Onobrychis viciifolia Scop.
Sainfoin, St Foin, holy grass
Author:Dr John Frame
Pubescent perennial with many erect or sub-erect, hollow stems , 60–80 cm or more, arising from basal buds on a branched root stock. After defoliation , branches develop from axillary buds on the stem nodes of the remaining stubble. Leaves pinnate with 5–14 pairs of obovate leaflets and a terminal leaflet. Stipules broad and finely pointed. Numerous pinkish red melliferous flowers, borne in erect, conical racemes on long axillary stalks. Root system consists of a deep tap root with a few main branches and numerous fine lateral roots bearing most of the rhizobial nodules. Common or single-cut sainfoin flowers mainly in the year after establishment and thereafter for many years, as this type is very persistent. Giant or double-cut sainfoin lacks persistence and flowers in the establishment year and thereafter for only 2–3 years; it has longer erect but less dense stems than common sainfoin. Flowers cross-pollinated, mainly by honey bees; the flattened, indehiscent seed pods contain a single kidney shaped seed, 4–6 mm, dark olive to brown or black in colour. The proportion of hard seeds in harvested seed crops can be 15–20 percent. Number of seeds kg-1: 50 000 (hulled or podded) and 67 000 (dehulled). Average 1000-seed weight: 20.0 g (hulled) and 14.9 g (dehulled).
Distributed in parts of warm-temperate Europe and Asia, and on dryland,
calcareous soils in western North America. Cultivated in some Mediterranean
environments, e.g. southern
Growth Performs best on deep, well-drained calcareous soils at pH levels of 6.0 and above. It has vigorous seedling growth. Thin dry soils require irrigation to improve forage yield. Adapted to warm temperate climes (Frame, Charlton and Laidlaw, 1998). Erect growth habit, suited to infrequent cutting for conservation (hay or silage ) rather than grazing . Longevity varies with ecotype or cultivar.
It has a spring to autumn growth period, and seasonality of growth varies from the single flush of growth of the common type to the double flushes of the giant type. A rest period is required in late autumn to allow plants to build up the organic reserves in the roots needed for winter survival and initiation of spring growth. It has excellent drought resistance because of its deep-rooting characteristic, and is intolerant of prolonged flooding.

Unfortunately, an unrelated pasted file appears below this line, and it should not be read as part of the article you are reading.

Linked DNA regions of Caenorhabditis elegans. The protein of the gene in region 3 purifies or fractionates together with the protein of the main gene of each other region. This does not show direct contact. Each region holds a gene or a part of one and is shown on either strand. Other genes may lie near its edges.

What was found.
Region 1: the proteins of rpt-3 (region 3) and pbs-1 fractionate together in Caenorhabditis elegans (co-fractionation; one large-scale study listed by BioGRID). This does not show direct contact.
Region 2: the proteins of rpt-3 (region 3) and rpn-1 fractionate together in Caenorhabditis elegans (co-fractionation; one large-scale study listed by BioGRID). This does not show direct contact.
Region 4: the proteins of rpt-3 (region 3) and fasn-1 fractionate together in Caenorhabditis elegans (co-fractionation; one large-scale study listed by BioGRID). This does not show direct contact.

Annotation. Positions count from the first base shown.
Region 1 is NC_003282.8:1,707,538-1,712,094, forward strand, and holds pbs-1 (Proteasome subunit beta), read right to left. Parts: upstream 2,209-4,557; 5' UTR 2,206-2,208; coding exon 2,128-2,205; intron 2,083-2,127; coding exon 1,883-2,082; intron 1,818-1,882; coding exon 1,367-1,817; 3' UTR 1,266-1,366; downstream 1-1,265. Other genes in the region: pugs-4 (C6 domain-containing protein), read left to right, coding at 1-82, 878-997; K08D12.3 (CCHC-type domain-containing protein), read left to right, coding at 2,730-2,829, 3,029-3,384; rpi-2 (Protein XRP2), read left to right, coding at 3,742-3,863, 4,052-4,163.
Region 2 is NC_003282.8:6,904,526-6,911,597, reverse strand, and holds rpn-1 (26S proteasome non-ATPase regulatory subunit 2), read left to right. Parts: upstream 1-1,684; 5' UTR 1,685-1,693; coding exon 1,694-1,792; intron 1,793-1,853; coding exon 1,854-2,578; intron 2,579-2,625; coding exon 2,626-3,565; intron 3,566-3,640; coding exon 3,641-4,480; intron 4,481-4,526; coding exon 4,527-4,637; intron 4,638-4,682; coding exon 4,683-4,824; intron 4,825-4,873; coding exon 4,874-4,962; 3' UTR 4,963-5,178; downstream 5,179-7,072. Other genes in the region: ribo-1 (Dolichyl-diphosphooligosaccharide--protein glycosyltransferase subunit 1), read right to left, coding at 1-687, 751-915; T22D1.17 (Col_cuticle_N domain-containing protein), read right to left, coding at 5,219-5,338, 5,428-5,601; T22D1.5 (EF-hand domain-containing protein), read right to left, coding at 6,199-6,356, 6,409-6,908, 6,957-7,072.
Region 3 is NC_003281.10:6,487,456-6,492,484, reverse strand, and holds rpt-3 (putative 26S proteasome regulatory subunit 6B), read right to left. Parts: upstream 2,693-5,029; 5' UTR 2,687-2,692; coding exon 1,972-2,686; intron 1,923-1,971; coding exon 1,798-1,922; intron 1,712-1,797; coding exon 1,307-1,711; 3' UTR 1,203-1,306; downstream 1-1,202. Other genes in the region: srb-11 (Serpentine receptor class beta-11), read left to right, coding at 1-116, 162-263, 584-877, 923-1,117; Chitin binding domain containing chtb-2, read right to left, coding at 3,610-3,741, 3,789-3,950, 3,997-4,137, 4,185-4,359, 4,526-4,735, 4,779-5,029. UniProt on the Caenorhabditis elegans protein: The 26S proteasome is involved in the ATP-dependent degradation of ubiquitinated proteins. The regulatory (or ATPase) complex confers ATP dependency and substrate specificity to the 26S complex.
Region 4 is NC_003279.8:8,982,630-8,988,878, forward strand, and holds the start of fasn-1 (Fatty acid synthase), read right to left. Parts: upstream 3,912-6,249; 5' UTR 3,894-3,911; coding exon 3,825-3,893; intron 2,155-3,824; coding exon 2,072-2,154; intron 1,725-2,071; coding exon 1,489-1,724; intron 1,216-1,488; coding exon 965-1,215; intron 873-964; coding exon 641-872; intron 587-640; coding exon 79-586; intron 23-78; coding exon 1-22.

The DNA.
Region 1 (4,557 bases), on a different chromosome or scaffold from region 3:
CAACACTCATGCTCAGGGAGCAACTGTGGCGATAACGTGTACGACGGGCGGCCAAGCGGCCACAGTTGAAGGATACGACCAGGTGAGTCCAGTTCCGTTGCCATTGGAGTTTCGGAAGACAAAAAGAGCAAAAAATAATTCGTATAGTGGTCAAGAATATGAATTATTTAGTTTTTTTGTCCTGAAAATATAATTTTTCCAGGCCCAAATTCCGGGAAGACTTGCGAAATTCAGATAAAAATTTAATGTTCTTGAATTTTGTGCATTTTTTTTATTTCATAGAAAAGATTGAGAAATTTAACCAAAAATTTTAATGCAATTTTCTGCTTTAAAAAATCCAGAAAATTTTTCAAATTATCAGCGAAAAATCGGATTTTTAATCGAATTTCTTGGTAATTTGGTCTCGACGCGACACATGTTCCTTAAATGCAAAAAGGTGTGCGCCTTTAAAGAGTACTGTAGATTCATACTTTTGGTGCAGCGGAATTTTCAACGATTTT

Compatibility in mixture Non-aggressive grasses such as timothy (Phleum pratense ) or meadow fescue (Festuca pratensis ) are compatible. The addition of white clover or birdsfoot trefoil can be advantageous in stands cut for hay and aftermath grazing . Wheatgrasses (Agropyron spp. ) are suitable as companion grass es for dryland conditions (McGinnies and Townsend, 1983; Griggs and Matches, 1991).
Temperature Sainfoin has a wider optimum temperature range for germination and early seedling growth than most other forage legumes (Smoliak, Johnston and Hanna, 1972). Periods of high temperature adversely affect subsequent yields , especially following defoliation , since the plant’s ability to support high metabolic rates is reduced (Kallenbach, Matches and Mehan, 1996).
Winter cold can reduce plant persistence (Jefferson et al., 1994). High reserves of N in legume roots during winter are believed to aid cold hardiness (Volonec and Nelson, 1995).
Light The sainfoin canopy utilizes incident radiation less effectively than alfalfa because of a lower leaf area index (LAI) and less erect growth habit. Flowering is favoured by long daylengths.